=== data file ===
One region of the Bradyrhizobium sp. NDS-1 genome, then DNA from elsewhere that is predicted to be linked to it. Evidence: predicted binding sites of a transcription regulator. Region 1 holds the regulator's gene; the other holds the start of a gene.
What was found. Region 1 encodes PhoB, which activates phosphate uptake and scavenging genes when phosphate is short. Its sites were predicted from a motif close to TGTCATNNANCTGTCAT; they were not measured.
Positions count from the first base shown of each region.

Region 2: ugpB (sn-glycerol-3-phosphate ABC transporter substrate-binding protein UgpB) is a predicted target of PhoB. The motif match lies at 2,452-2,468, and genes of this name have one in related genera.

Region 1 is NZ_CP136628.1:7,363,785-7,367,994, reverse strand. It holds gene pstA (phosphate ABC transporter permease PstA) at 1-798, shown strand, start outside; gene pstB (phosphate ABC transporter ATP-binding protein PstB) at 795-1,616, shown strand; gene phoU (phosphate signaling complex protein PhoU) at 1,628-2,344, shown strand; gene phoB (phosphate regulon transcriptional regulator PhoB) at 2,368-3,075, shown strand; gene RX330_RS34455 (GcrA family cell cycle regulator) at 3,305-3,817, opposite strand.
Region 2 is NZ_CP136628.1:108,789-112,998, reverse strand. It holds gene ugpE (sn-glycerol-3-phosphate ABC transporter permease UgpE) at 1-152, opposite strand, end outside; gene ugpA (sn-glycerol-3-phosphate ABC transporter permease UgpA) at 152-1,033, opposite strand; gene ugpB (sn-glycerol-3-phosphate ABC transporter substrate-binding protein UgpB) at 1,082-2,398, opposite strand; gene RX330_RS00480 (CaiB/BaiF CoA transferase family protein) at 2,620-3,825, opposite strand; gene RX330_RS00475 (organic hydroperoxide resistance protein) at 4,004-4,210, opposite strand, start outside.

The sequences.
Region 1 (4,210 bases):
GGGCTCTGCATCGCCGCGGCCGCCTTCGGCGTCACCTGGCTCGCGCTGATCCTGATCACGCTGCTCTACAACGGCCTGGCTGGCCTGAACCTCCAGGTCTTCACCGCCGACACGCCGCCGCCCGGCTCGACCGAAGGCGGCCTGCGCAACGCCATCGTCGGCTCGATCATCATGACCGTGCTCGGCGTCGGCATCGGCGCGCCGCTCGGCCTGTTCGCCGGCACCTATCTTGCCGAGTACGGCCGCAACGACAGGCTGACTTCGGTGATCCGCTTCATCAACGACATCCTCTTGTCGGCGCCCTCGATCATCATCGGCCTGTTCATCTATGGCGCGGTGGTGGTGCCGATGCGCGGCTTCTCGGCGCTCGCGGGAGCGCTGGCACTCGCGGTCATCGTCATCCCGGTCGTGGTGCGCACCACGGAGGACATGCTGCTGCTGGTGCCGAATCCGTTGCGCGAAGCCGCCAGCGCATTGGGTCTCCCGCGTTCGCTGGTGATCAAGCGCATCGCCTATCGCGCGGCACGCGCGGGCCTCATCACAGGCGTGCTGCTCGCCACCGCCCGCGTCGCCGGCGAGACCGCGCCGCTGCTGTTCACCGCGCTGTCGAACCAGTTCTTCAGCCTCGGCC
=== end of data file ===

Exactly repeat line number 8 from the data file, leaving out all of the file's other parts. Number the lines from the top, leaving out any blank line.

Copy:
Region 1 (4,210 bases):